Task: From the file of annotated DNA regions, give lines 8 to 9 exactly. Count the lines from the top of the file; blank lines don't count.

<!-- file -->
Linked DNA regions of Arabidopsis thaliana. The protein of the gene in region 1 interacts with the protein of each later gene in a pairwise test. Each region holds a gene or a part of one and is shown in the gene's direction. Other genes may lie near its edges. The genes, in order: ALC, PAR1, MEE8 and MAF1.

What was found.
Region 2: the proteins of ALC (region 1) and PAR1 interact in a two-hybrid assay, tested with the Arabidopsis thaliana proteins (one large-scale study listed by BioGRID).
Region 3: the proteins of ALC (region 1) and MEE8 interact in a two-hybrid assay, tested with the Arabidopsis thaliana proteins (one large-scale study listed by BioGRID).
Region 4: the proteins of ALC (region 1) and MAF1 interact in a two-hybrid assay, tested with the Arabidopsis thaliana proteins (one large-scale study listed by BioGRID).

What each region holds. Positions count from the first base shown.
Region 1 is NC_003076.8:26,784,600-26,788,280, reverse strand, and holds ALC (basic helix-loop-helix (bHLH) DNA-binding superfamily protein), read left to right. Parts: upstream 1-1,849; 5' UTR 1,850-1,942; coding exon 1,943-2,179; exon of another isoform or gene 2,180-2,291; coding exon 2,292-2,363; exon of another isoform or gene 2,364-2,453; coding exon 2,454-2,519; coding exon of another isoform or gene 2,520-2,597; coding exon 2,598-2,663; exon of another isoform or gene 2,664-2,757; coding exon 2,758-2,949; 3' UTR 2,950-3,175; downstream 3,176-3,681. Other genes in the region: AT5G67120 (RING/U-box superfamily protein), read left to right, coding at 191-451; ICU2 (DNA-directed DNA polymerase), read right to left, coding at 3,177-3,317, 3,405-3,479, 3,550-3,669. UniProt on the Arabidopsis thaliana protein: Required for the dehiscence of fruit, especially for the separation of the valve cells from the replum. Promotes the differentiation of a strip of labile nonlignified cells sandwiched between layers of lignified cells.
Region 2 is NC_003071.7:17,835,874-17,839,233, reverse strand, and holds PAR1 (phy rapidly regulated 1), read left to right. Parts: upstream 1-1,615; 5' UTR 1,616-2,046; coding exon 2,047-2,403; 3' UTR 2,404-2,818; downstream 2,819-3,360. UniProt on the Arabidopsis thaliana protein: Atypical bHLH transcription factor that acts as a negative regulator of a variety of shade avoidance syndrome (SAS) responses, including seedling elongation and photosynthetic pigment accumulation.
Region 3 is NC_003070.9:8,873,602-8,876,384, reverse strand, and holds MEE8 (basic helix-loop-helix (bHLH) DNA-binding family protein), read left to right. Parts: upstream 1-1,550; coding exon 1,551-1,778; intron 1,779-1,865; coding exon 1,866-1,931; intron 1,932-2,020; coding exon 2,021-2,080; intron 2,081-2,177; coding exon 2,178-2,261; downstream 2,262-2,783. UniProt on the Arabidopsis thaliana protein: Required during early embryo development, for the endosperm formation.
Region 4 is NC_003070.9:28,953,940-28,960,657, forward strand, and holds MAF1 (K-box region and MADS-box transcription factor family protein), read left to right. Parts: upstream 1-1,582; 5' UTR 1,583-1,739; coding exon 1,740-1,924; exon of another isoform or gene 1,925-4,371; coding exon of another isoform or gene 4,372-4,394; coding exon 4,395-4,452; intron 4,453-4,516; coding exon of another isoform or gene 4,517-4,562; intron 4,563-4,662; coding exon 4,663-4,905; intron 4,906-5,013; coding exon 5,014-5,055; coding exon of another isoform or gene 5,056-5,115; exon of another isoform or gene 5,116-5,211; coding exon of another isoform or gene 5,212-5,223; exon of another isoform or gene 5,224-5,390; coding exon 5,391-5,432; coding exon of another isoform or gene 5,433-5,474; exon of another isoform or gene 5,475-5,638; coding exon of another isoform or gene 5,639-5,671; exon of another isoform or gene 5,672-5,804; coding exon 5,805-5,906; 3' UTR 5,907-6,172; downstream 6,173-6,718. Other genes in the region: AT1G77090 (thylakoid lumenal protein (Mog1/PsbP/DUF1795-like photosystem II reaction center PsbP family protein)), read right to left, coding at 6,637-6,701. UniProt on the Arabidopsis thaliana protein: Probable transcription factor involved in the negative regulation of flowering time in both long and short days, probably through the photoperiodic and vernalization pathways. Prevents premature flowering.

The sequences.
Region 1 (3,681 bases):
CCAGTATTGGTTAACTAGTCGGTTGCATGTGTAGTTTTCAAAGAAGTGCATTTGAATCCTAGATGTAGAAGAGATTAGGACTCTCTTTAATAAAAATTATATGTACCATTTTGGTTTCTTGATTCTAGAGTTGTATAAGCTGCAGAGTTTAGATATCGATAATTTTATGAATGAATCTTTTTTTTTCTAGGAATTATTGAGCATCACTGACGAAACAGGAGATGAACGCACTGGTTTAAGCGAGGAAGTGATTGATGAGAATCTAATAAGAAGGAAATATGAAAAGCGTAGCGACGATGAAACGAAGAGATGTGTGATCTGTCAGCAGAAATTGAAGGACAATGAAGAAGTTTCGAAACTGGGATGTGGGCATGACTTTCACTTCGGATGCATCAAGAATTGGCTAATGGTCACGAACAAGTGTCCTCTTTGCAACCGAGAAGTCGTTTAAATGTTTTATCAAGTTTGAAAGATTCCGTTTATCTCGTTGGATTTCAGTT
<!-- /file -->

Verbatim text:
Region 2 is NC_003071.7:17,835,874-17,839,233, reverse strand, and holds PAR1 (phy rapidly regulated 1), read left to right. Parts: upstream 1-1,615; 5' UTR 1,616-2,046; coding exon 2,047-2,403; 3' UTR 2,404-2,818; downstream 2,819-3,360. UniProt on the Arabidopsis thaliana protein: Atypical bHLH transcription factor that acts as a negative regulator of a variety of shade avoidance syndrome (SAS) responses, including seedling elongation and photosynthetic pigment accumulation.
Region 3 is NC_003070.9:8,873,602-8,876,384, reverse strand, and holds MEE8 (basic helix-loop-helix (bHLH) DNA-binding family protein), read left to right. Parts: upstream 1-1,550; coding exon 1,551-1,778; intron 1,779-1,865; coding exon 1,866-1,931; intron 1,932-2,020; coding exon 2,021-2,080; intron 2,081-2,177; coding exon 2,178-2,261; downstream 2,262-2,783. UniProt on the Arabidopsis thaliana protein: Required during early embryo development, for the endosperm formation.